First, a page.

Study Groups (Part 1)

//Study Groups (Part 1)

Study Groups (Part 1)

by Al Depman, CLU, ChFC, CMFC, BH
Practice Management Consultant

An educational best practice for an advisor is to be part of a study group.

A study group can be defined as a group of people an advisor meets with regularly for the purpose of problem-solving, brainstorming ideas, sharing perspectives, holding each member accountable, and growing personally and professionally.

What a study group is not: a referral-gathering process. While this might eventually be a by-product of some forms of study groups, it is not the primary reason for getting together. Growth, sharing, and accountability are the primary drivers of any successful study group.

Looking for a good study group can be a frustrating process. There are five distinct types of study groups that serve five different advisor needs.

  1. The natural study group
  2. The specific-goal study group
  3. The interdisciplinary study group
  4. The open exchange study group
  5. The common beliefs and passions study group

We’ll take a look at each type, and then next month offer considerations for forming or joining a study group.

1. The natural study group is one fostered exclusively in a particular financial services organization. All the participants are from the same company, broker/dealer and/or office. These advisors share the same issues, products, compensation, incentives, and technology. You might say they “speak a common language.” These meetings are generally sponsored by the company or broker/dealer, and the resulting conferences allow for advisors to interact and, through that interaction, find kindred souls for a study group. Paul Leighton, an advisor in Minneapolis, meets monthly with two other seasoned advisors in his firm: “We make sure we’re very deliberate about coming up with value for each meeting so they don’t get stale or routine. The worst thing that can happen is to just meet for the sake of meeting. If I’m not coming away with a stimulating idea, the study group has failed.”

2. The specific-goal study group is assembled by advisors who are striving for a common accomplishment, like a designation (CFP) or licensure (Series 7). These groups generally follow a curriculum and usually target a test date as the end point.

3. The interdisciplinary study group is one in which the financial services advisor has assembled a group of fellow professionals from non-financial services disciplines. Generally, these other participants are at the same experience level in their own professions as the advisor is in hers. Beverly Provost, an advisor in Boca Raton, FL, specializes in the information technology business. She has assembled a study group that includes marketing, legal, tax, recruiting, training, and development specialists in the IT world. They meet regularly and share insights on IT people and businesses from their own unique perspectives. Beverly provides the investment and insurance point of view: “It’s led to some great sales ideas and business contacts. Making this work requires a strong leadership and an agenda that gives everyone a voice. If a member feels left out or not heard, they tend to not show up.”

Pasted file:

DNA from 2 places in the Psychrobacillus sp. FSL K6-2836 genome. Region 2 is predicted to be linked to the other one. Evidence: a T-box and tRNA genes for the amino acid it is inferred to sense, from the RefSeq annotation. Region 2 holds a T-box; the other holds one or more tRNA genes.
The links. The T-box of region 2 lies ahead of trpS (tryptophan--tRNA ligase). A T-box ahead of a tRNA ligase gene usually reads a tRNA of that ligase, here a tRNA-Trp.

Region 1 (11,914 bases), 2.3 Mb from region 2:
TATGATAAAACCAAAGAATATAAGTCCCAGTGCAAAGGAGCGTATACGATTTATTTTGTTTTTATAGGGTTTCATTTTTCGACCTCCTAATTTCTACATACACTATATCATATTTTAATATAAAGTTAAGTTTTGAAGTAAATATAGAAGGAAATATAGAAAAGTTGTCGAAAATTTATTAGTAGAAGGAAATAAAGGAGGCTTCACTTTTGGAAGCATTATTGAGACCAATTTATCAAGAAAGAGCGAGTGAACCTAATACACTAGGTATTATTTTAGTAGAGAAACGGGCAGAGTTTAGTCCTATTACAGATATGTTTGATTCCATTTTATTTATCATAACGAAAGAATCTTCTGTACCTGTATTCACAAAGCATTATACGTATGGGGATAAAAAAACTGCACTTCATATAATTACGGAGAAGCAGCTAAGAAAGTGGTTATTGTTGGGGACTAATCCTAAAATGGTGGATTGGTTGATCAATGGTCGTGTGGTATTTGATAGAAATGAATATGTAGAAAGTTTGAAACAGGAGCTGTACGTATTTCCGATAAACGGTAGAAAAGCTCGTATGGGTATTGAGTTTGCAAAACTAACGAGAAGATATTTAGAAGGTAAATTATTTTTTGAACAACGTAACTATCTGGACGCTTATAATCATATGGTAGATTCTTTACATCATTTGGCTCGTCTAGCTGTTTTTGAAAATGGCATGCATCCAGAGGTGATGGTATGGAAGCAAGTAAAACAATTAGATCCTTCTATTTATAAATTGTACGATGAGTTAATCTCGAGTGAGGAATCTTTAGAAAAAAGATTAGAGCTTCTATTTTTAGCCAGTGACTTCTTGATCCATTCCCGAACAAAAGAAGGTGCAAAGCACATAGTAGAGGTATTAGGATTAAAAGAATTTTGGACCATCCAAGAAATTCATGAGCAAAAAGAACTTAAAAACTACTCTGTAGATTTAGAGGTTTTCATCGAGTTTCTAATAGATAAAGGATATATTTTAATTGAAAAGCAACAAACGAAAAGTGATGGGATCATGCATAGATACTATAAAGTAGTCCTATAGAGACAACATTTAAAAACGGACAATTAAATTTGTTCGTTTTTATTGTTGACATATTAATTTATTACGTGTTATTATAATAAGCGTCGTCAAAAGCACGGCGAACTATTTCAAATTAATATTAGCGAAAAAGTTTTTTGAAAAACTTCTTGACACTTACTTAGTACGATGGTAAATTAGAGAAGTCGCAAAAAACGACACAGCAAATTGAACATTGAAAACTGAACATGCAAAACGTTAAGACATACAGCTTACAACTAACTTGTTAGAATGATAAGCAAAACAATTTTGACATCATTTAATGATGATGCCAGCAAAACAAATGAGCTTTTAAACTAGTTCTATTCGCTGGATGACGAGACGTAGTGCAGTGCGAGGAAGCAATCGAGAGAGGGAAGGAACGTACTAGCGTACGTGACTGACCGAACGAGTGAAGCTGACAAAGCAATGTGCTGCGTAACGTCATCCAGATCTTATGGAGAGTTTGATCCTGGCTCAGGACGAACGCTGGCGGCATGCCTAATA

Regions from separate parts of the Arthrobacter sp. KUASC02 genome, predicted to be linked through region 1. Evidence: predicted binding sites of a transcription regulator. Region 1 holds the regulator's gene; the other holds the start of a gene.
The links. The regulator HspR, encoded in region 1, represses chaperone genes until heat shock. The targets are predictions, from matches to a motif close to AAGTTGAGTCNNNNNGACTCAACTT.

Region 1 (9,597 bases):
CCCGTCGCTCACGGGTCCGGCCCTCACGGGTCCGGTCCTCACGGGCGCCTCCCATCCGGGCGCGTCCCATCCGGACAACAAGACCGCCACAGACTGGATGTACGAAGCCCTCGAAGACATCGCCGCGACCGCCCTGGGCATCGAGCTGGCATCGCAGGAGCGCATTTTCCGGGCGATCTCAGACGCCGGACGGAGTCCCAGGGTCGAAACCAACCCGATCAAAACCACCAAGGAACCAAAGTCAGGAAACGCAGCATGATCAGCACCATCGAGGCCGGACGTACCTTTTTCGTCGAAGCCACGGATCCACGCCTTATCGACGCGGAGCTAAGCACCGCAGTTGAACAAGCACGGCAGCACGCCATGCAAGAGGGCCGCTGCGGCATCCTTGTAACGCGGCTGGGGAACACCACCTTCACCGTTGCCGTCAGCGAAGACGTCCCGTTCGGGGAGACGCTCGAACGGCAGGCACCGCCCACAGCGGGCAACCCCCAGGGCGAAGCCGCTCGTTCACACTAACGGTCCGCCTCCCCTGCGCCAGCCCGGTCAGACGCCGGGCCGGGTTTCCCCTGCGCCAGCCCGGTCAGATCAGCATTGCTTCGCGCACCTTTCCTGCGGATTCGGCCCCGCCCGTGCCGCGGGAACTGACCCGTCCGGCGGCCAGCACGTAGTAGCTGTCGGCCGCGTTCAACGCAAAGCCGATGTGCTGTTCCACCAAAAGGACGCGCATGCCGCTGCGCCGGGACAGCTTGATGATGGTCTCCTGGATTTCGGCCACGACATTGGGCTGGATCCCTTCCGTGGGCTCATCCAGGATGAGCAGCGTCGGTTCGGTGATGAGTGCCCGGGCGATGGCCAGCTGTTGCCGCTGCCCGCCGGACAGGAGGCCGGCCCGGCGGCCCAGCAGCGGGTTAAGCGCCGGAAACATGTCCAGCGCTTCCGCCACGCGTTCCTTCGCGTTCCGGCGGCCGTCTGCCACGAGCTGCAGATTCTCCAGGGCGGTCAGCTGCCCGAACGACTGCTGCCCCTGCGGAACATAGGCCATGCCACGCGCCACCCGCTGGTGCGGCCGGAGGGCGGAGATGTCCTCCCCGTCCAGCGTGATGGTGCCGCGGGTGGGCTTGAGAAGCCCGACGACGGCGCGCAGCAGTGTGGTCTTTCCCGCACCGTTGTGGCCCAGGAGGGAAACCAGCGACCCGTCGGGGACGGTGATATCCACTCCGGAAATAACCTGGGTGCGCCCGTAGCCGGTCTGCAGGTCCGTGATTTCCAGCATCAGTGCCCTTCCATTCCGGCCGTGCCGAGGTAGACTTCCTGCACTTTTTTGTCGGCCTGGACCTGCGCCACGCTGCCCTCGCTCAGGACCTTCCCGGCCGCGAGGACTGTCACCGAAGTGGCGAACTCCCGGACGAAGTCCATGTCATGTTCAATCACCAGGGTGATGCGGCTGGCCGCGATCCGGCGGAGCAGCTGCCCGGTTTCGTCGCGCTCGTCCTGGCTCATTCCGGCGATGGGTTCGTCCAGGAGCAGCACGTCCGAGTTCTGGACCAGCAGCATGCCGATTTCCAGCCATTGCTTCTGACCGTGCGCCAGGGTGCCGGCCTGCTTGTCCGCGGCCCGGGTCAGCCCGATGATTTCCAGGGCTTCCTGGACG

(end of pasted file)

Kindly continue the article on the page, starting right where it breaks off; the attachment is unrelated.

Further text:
4. The fourth type of study group is the open exchange group. With the availability of virtually unlimited communication opportunities via the Internet, all sorts of online collaborations are possible. Web sites, blogs, and publications offer forums for exchanges among their members on a wide variety of topics. These forums are not usually driven by a structured agenda, but by advisors’ questions and the biases of the sponsor.

Frequent participation in an open exchange group can lead to online relationships that can fulfill the purpose of a study group.

5. The fifth category is that of the common beliefs and passions study groups. This form links the advisor with others who share a particular belief system or a personal motivator. Examples include:

  1. Faith-based groups of advisors and other professionals (e.g.: Christian business associations, Bible-based investing)
  2. Cause-based groups of advisors and other professionals (e.g.: financial literacy, cancer research, “green” investing, chambers of commerce)
  3. Coach-facilitated groups, sharing a common coach or coaching program and philosophy
  4. Avocation-related groups, sharing common interests such as golfing or travel. My favorite study group in this area is the retired and semi-retired Prudential agents who gather twice annually at a lake in upper Minnesota for a week of learning—staying current with guest presenters (two hours a day) and then fishing, golfing, playing cards and backgammon, and visiting the local casino.

Next month we’ll look at the considerations when setting up a study group of your own.

The Doctor is OUT

© 2014 Al Depman

Al Depman, CLU, ChFC, CMFC, BH, a.k.a. “The Practice Doctor”, is a contributor to The Wall Street Journal, has authored numerous articles in professional publications on practice management, and is the author of the book, How to Build Your Financial Advisory Business and Sell It at a Profit, available from McGraw Hill. Al combined his Liberal Arts studies with 10 years of management experience with McDonald’s Corporation to enter the financial services world 25 years ago. Since then, Al has evolved from an MDRT-level sales rep into a full-time consultant specializing in helping others engineer their business practices to the next level. Contact him at

By | 2018-01-03T20:22:21+00:00 June 3rd, 2014|

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